Do you have an IRA or 401(k)? Then you will have to take a RMD.
Episode 1: Required Minimum Distributions (RMDs) in 2020
Published on: Dec 18, 2019
HERE ARE JUST A HANDFUL OF THE THINGS THAT WE'LL DISCUSS:
- Why do RMDs exist?
- How are the rules different for those who inherited a tax deferred account?
- How can I calculate how much my RMDs are going to be?
- What types of accounts have RMDs?
- What is the penalty for failing to properly withdrawal the RMD?
- How did the new SECURE Act of 2019 impact RMDs?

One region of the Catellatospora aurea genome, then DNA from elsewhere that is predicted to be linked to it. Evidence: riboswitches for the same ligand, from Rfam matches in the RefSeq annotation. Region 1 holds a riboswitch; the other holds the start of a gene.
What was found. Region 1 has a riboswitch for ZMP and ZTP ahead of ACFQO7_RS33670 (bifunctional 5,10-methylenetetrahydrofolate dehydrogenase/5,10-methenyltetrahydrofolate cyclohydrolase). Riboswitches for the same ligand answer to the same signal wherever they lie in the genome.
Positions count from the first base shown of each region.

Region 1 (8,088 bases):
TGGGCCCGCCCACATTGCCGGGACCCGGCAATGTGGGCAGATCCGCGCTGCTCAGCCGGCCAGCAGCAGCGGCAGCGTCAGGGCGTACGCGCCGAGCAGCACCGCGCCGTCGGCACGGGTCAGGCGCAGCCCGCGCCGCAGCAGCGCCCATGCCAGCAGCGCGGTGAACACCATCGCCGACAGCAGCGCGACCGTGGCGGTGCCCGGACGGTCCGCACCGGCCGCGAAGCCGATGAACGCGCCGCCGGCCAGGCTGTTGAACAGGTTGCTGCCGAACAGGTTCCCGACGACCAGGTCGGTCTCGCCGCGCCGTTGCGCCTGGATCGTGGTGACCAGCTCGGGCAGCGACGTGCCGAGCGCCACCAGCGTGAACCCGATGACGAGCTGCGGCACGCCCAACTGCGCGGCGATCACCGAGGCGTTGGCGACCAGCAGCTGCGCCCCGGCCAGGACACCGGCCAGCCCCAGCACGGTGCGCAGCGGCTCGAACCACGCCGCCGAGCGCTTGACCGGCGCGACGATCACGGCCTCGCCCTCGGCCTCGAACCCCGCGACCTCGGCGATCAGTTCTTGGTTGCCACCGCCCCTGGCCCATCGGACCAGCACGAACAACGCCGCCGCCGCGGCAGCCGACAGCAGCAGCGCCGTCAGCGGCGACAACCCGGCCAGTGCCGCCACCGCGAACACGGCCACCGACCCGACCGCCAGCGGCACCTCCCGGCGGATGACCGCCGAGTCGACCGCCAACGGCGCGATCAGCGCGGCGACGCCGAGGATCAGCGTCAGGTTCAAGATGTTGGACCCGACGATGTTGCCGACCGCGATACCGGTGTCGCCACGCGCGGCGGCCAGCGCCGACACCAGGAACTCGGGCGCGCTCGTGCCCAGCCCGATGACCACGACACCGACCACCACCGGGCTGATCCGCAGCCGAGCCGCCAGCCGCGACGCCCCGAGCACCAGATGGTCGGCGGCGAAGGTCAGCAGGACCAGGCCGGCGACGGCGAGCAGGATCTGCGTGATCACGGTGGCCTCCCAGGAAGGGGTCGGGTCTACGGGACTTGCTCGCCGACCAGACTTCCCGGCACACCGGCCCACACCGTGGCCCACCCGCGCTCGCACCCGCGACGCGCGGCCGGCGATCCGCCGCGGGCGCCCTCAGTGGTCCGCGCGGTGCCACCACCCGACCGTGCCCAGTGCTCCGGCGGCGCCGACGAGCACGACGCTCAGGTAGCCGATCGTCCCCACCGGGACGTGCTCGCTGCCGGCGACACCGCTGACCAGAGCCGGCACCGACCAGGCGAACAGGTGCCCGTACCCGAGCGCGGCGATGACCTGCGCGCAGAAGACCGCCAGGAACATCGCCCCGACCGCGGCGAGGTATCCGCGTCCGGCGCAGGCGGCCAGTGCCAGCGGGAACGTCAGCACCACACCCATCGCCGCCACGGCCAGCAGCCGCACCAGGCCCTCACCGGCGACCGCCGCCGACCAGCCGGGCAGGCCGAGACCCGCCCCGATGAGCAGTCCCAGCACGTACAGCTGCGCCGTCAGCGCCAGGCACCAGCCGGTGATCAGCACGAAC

[accordion] [accordion-item title="Transcript (Click to see full transcript)"] Ben Christy: And there's a book out there, Pete, I'm a big fan of, read it several years ago by Simon Sinek called Start with Why. That's what I want to do, I want to start with the why this morning and let's talk about why RMDs even exist in the first place. Pete Benson: Well, the reason has to do with tax benefits of certain retirement accounts. If you own an IRA or a 401k or other pre-retirement accounts, you will be impacted by this RMD stands for Required Minimum Distribution. With a traditional IRA, or let's say it's a 401k or a 403b similar account, you get an upfront tax deduction for the amount that you contribute towards the retirement. So let's say you put in 5,000 or 7,000 or whatever, you get a tax break now. You also get tax deferred treatment of any income and gains over the years. So it could be 10 years, 20, 30, 40 or so. So that asset continues to grow, that means no taxes due until you start making withdrawals. So if Required Minimum Distributions didn't exist, you could literally let your savings sit untaxed for your entire life and then pass those savings onto your heirs who could then pass it, onto their heirs, and so on and so on. Ben Christy: I like that. Pete Benson: This way the government though doesn't get any sugar. Ben Christy: That's right. Pete Benson: They gave you that break, but it's like give me something back. They're going to get it back through Required Minimum Distributions for a lot of people over a 20 plus period of time. And even though those tax breaks sound good to us, the lawmakers didn't like the idea of allowing our investments to grow just untaxed for generations. So forcing those withdrawals then causes retirement savers to eventually pay taxes on those savings and the government gets their sugar back. And so that's the big point here, is taxes to pay uncle Sam back. Ben Christy: Because we know they're going to get theirs. Pete Benson: It's coming. Ben Christy: So talking about uncle Sam again, the US government, Congress, Senate specifically passed the SECURE Act 2019 on December 19th, 2019 and then on December 20th president Trump signed that, put in place. Of course SECURE is, they're very genius here with their acronyms stands for Setting Every Community Up for Retirement and that's just what it is. And so the goal here is the new law was really intended to expand opportunities for the individuals to increase their retirement savings very simple, straight forward approach to it. Now the bill itself is not so simple and straight forward. There's lots of nuances that we're still trying to get our head around because there's so many things here that were included in this bill. And one of the items though includes a new age for RMDs. And so Pete, can you start at the beginning and give us a quick overview of what our RMDs and then how the SECURE Act is changing this approach to RMDs. Pete Benson: It's a required withdrawal from your retirement account at a certain age and there are certain percentages based on your age that you have to pull out and then as you do that become taxable at that point. And the requirement keeps going up with age. So prior to the new act, the magic age was 70 and a half that the IRS required you to now withdraw a certain amount of money depending on how big your retirement account is from your IRA 401k or other tax deferred account. And if you didn't get this, there is a very steep penalty so you don't want that to happen. So with the new bill, they changed the age a little bit later now because people are living longer from 70 and a half to 72. So a year and a half later you can wait if you don't need to take that, you have to take it at 72 but because of how long people are now living, you essentially are going to take money out of it for a long period of time if you live to be 90 or 95 years old. Pete Benson: The stiff penalty that you are assessed, if you don't take that out is 50% and it's often misunderstood or ignored this penalty and just how the RMDs work. Many people are caught unawares when it's really time. Ben Christy: Yeah, well at least if nothing else it's a big win because now we don't have to try to figure out when our 70 and a half birthday is, it's much easier to keep up with 72 so that's a bit of a win. And so look at it this way too, were you born in the second half of 1949 between July 1st through December 31st if so, the new law applies to you. If you were born before that, don't worry about the new law, you're out of that. That's where you pick it up. And I know one the reasons, Pete you mentioned that this new law is even in place is because people are living longer. Life expectancy continues to be drawn out. And I think it's extremely important that we understand the rules here because if you miss the first year of that RMD and you end up having to take two RMDs in one year, in your first year especially, it could put you in a higher tax bracket and that could be really be detrimental to your savings account. Pete Benson: There's a snowball effect in how that works and putting you into a higher bracket and then what you pay for, how much of your social security is taxed, what you pay for Medicare. There's a lot of different things that are impacted and again, that Medicare high income surcharge, if you will, it's like a wealth tax. If your adjusted gross income plus tax exempt interest income rises above $85,000 if you're single and if you're married 170,000 that extra income could also cause a larger portion of that social security benefit that you're hopefully enjoying when you're that age to be subject to taxes. So again, not only are they taxing your retirement, then there's a domino effect that happens as well. Ben Christy: And we say this a lot on even the radio show, Beacon Retirement Strategies. Two things can really eat retirement up, right? One is taxes, the other's expenses. Pete Benson: Right, bills and taxes. Ben Christy: So you’ve got to get RMDs right, because you can be penalized on both sides? There's stiff penalty, 50% fee here, and then the increase in taxes. Ben Christy: So I think another big question that a lot of people have, Pete, that we want to try and address is, how do you begin to determine how much RMDs are going to be? And I know for a lot of clients here at Beacon, they're like, Oh, I just call Pete up and Pete helps me work through because it's a little bit complex. Pete Benson: It is a fact that we do help hundreds and hundreds of clients every single year and that's what we're here for. But a lot of people don't have somebody to call on. So I think it's important to remember that the goal or the point of the RMDs from the IRS is to ensure that you withdraw all of your retirement savings over the course of your lifetime. So calculating your RMDs isn't overly complicated if you know what you're looking for, it's rather simple. Step one, determine your retirement account balance as shown on your statement December 31st of the prior year and that's each and every one. Step two, is to divide this amount by the distribution factor, which is a number you'll find on the appropriate IRS life expectancy table. And of course you can find this chart by doing a quick online search for IRS uniform lifetime table or Required Minimum Distribution worksheet. Step three, last step is to divide your retirement account balance by the distribution factor from the IRS table. Pete Benson: The result is how much you will need to withdraw for the given year that you'll need to do that each and every year and people say, well, how much do I withdraw for taxes? It depends on where that's going to now put you in the bracket. Then you may withhold that and have that automatically sent or you can pay your taxes later. Ben Christy: Yeah, a lot of math goes into this. Pete Benson: A lot of math. Ben Christy: I just want to walk down this list real quick for you because these are the accounts that require RMD and this is another important thing that you need to be aware of because Roth is the thing that can really get a little tricky here in some circumstances. But you need to know the accounts that are subject to Required Minimum Distributions. They are as follows, traditional IRAs, rollover IRAs, your inherited IRAs, your SEP, IRAs, your simple IRAs, your 401k, your 403b, your 457bs. There are no required minimum distributions for your Roth IRA unless *it's inherited and that's something we're going to talk about here in a moment. Though RMDs are required for that other Roth, your Roth 401k. So again, it's understanding the rules here so that you can learn how to play within it and you can win. And Pete I think we would be amiss if we didn't talk about the rules for RMDs, if you inherit, like we said, if you inherit that IRA and that stretch IRA, I know the rules particularly with the SECURE Act, they've changed. Ben Christy: And so can you talk a little bit about, and this is the operative word, what a stretch IRA was because it's really no longer a thing, is it? Pete Benson: It was a really great estate planning strategy that applied to inherited IRAs. So that's one that would come say from a non-spouse beneficiary. So not my wife, but my parents that may have left one to me. By using the stretch strategy, an individual IRA account could be passed from one generation to another, taking advantage of tax deferred and or tax free growth of the assets within it. However, the SECURE Act requires that most non spouse IRA and retirement plan beneficiaries to now drain that account after they inherited it within 10 years of the owner's death. This is a big anti-tax payer change for financially comfortable folks who don't need their IRA balances for their own retirement years but wanted to use those balances to set up a long term tax deferred deal for their heirs before the SECURE Act, the required minimum distribution rules allowed you as a non-spouse beneficiary to gradually drain that substantial IRA that you inherited and stretch it out over a long period of time. Maybe 2030 40 years, not anymore. Ben Christy: Right. Well said and again lots of rules here that we need to understand. Go back and re listen to this podcast again or go online, look up new SECURE Act and RMDs and you'll be able to see lots of articles out there that are covering this stuff because there's so much involved. Pete, another issue here because I think we can encourage people to know your RMD, know your amount. But you touched on this briefly is there's unwanted tax consequences here that some cases you just, because you get that bump, you have to learn how to deal with that and I think that would be good as we close out this podcast. To talk about what are some of those, strategies that we can apply here knowing that we're going into this season of life with RMDs. Pete Benson: I'd say the number one best strategy is to have a plan way ahead of time, period. I mean most people don't even think about this until well, that's when I have to pay it. So I'll think about it and talk to somebody then. So they call us up. I would say years ahead, you need to be planning ahead because there's a lot of things that possibly could be done to help you with this. Become more tax efficient. You see, tax deferred is not tax free the key word is yet it's not taxed yet, but it will be at some point, for instance- Ben Christy: What age would that be Pete? I mean 50s, 60s what would be a good time to go, this is my cutoff, I really need to be. Pete Benson: In your 50s anytime is not a bad time, but especially in your late 50s thinking about, okay, I'm becoming 60, that age between 60 and 70 there's a decade there, that 10 year period a lot can be done to really help you. Ben Christy: Yeah, that's good. Pete Benson: So if you've got a plan going into retirement that can use your tax deferred accounts in the early years of retirement, hopefully providing you with enough income so that you do not need social security in delayed 70 then you get to max out your benefits from social security. So that's just one of many strategies that we employ all the time. And then ways to reinvest your RMD money, so sometimes people don't need it, you can reinvest. And then there's this thing called Qualified Charitable Contributions, QCDs, they call them. And that is a way to let some, or part or all of your required minimum distribution now go directly to some nonprofit organization or church. It doesn't touch your hands and it goes to them tax free and now you don't have to pay the taxes on it, but you get to be very charitable and that can be a very good thing. And so there's just so many different things. And then there's ways to maybe shift some of that IRA money to a Roth IRA over a period of time. Pete Benson: And you actually can still stay in a fairly low tax bracket oftentimes if you just take little pieces of time, maybe it's 10,000, 15, $20,000 a year over 10 years now you've shifted perhaps to the $300,000 that was going to be taxable someday, maybe at a higher rate now you get to do it at a lower rate. So there's lots of different things that we can, it's always smart to have a plan ahead. Ben Christy: And then you say this a lot too. And I like this advice to a lot of people that are walking through and planning for that RMD. Always overestimate, overestimate your RMD because you never want to underestimate that and hit that 50% penalty. Pete Benson: That's right. It doesn't hurt to take a few dollars over, that's a precaution that gives you some peace of mind. Ben Christy: Because we talked about there's a lot of stiff fees when it comes to financial investing, but that 50% penalty on RMDs, that is a serious one. Pete Benson: I don't know. I mean it seems like only the IRS could get away with that one. Ben Christy: Only the IRS. Yeah. Well Pete, thank you for your time today. Appreciate your sharing with us and walking through RMDs. Again, if you have any other questions, feel free, jump online, look at some other podcasts we have available at beaconcm.com/podcast. To everyone listening, thank you for joining Pete and I for another episode of Beacon Retirement Strategies and always remember that peace of mind in retirement requires a plan. Investment advisory services offered through Beacon Capital Management, LLC and SCC registered investment advisor. Beacon Capital Management, LLC is neither an affiliate or subsidiary of TD Ameritrade Institutional, Fidelity Investments, Beacon Accounting and Tax Service or Night Legal. [/accordion-item] [/accordion]